The rule - also known as the conflict-of-interest rule - will require brokers and advisors to recommend investments that are in the best interests of clients, not merely suitable for them, when they give retirement account advice. President Donald Trump in February told the Labor Department to delay implementing the rule, due to be phased in starting June 9.
The Department of Labor, in a recently released set of frequently asked questions related to its fiduciary rule, gave an endorsement of sorts to clean shares, saying the new mutual-fund share class represents one of the "most promising responses" to have emerged since the retirement regulation was issued a year ago.
In an essay for the Wall Street Journal that was published Monday night, Acosta said the department "found no principled legal basis" for delaying the rule any further.
The financial industry, on the other hand, has argued that the rule would limit retirees' investment choices by forcing advisers to steer them to low-risk options.
There's also the seller's exception, which states that sales recommendations made by a broker to a retirement plan with at least $50 million in assets will not be considered investment advice and thus subject to the fiduciary rule as long as it is clear from the beginning of the transaction that the person selling the investments does not consider themselves to be a giver of impartial investment advice.
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In March, the Labor Department proposed a 60-day extension for the rule to go into effect on June 9.
"If Secretary Acosta truly respects the will of the people, he will stand up to the industry lobbyists who want a fiduciary standard in name only", continues Roper, "and he will proceed with implementation of a rule that puts real teeth into the best interest standard by making it legally enforceable and by reining in practices that encourage and reward advice that is not in customers' best interests". "ADISA will work with our members to ensure that all involved understand their responsibilities under the revised rule and accompanying exemptions, and will continue to work with the Department, Congress and the SEC to ensure that all applicable rules and regulations create a level playing field for financial professionals and serve the best interests of retirement savers".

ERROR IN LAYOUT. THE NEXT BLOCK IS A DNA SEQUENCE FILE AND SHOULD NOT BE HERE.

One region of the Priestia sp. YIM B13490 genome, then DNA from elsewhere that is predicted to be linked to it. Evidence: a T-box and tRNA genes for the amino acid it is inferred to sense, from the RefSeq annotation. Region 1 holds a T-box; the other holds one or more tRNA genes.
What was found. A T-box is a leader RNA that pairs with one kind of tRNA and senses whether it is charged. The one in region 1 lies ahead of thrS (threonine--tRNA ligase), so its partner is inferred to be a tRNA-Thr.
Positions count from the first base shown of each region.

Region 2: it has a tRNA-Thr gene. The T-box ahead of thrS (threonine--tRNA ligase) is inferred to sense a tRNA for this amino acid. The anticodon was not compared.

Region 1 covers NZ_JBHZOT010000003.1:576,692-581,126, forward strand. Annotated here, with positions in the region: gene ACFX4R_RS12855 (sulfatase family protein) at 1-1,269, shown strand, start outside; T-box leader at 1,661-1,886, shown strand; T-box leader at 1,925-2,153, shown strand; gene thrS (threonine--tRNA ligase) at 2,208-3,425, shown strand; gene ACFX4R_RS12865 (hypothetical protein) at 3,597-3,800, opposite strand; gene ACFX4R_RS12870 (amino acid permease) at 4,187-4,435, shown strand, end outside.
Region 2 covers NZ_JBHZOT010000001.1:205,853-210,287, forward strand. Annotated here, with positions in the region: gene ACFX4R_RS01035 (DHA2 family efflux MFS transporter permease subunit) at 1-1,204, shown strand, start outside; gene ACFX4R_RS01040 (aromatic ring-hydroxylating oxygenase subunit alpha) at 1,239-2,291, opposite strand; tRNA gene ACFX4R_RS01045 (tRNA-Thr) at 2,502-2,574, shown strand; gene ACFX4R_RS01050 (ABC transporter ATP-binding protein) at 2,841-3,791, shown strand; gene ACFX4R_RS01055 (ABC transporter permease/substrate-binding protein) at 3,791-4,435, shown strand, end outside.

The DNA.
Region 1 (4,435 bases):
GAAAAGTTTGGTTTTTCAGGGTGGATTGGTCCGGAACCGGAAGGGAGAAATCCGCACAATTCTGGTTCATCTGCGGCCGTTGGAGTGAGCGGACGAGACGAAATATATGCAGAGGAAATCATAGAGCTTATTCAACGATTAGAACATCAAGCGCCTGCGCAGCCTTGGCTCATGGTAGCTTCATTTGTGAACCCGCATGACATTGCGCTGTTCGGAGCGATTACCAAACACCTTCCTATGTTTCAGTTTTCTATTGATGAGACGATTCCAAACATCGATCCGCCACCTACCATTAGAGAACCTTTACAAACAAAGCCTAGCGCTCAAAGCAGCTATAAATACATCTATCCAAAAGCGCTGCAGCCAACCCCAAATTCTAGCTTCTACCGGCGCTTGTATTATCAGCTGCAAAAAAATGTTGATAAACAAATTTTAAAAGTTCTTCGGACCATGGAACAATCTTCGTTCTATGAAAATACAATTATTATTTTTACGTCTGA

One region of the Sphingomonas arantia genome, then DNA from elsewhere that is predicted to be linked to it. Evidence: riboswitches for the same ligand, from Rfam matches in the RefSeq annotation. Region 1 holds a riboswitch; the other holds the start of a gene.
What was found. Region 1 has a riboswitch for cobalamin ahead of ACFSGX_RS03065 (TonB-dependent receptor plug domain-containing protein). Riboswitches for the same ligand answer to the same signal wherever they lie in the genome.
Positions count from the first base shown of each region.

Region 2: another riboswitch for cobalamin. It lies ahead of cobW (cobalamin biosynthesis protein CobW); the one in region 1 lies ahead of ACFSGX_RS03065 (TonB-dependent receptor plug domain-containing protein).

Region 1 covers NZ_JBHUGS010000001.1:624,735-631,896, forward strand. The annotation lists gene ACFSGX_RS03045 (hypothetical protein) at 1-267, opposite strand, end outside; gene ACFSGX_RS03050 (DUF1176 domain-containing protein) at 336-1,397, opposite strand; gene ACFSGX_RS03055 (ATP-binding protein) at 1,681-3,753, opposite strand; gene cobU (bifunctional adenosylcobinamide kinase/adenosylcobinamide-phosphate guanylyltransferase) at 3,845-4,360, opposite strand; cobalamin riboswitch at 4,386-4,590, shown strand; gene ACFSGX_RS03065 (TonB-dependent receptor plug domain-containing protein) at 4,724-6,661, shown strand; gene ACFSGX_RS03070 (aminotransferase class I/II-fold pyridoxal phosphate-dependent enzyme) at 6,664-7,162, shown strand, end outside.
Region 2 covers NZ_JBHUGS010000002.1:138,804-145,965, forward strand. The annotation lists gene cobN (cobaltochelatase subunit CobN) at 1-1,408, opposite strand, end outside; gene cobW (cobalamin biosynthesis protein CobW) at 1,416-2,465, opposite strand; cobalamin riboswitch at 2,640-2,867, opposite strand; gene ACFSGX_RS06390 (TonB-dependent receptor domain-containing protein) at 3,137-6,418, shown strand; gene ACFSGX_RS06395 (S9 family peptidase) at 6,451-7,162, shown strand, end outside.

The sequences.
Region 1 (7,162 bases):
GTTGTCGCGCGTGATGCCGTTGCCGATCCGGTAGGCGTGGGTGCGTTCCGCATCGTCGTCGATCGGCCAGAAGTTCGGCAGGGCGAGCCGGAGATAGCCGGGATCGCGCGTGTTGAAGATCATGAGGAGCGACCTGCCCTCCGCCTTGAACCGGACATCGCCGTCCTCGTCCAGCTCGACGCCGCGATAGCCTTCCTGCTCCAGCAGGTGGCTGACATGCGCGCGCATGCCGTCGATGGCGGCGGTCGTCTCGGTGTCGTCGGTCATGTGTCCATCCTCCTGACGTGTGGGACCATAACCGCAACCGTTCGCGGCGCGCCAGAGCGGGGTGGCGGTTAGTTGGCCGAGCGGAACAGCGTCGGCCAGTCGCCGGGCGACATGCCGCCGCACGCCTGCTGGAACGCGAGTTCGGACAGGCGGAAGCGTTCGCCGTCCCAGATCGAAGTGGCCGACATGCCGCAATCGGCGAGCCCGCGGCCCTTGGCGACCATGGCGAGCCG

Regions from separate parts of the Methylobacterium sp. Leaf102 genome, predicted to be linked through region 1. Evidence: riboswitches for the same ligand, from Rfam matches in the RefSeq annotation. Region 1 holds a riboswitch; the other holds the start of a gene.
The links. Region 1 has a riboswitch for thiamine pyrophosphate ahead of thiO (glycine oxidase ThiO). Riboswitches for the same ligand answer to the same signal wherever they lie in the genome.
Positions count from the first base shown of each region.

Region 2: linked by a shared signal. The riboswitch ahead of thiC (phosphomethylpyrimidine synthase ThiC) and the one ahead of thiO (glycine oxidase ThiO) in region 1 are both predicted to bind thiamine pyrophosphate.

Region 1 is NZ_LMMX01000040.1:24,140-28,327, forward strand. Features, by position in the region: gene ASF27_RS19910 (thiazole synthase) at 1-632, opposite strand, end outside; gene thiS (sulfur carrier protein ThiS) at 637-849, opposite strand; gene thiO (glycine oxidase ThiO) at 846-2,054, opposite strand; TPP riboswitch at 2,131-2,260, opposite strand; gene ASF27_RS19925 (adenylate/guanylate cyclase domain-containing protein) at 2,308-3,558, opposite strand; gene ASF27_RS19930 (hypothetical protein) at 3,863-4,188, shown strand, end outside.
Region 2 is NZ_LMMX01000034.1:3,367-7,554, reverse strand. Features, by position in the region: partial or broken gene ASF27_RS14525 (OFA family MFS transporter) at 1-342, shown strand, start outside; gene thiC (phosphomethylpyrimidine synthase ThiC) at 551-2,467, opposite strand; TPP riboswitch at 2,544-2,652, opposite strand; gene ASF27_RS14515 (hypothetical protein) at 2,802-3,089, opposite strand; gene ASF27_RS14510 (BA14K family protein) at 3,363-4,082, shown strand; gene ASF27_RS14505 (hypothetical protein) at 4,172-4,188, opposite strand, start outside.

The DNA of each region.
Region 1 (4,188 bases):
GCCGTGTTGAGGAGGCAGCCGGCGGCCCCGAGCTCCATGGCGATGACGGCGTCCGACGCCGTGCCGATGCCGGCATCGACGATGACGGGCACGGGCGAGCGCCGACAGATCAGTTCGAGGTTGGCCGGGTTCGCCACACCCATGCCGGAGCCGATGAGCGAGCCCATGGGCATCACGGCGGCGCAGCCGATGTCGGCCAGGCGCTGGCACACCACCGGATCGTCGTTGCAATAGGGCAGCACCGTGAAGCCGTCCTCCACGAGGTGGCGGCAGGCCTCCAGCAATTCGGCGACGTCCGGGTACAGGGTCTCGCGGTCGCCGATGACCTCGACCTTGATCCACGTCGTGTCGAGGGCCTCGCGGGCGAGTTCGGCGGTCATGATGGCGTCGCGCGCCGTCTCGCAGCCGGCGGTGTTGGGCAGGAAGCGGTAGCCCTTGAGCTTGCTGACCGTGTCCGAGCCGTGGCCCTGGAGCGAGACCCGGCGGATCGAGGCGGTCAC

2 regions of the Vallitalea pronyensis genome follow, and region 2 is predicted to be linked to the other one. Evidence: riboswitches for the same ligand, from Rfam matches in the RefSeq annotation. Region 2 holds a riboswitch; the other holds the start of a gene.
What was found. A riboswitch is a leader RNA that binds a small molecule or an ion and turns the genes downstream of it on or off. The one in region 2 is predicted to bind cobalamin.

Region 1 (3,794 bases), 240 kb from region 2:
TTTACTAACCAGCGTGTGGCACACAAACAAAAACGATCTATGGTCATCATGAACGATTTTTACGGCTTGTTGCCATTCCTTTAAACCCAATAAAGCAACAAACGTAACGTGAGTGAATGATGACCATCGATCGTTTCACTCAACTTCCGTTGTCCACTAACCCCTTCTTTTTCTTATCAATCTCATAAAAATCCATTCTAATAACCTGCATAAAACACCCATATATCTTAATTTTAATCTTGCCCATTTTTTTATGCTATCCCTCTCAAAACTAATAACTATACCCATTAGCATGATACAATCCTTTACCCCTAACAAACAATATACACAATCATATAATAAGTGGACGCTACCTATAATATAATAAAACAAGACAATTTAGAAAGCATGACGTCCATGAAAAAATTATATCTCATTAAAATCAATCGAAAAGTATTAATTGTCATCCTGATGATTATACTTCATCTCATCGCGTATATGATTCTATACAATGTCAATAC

Earlier this year, the Department issued a field assistance bulletin that described the Department's temporary enforcement policy related to the fiduciary rule, whereby the Department will not pursue claims against fiduciaries who are working diligently and in good faith to comply with the fiduciary duty rule and exemptions, or treat those fiduciaries as being in violation of the fiduciary duty rule and exemptions. Trump has also ordered a review of the rule, which set in motion a potential repeal.
"This decision will make it harder for many Americans to save for a dignified retirement".
The Financial Services Institute, a lobbying group that has vehemently opposed the rule, said it was "disappointed in this latest development". "That is a fantasy", she said.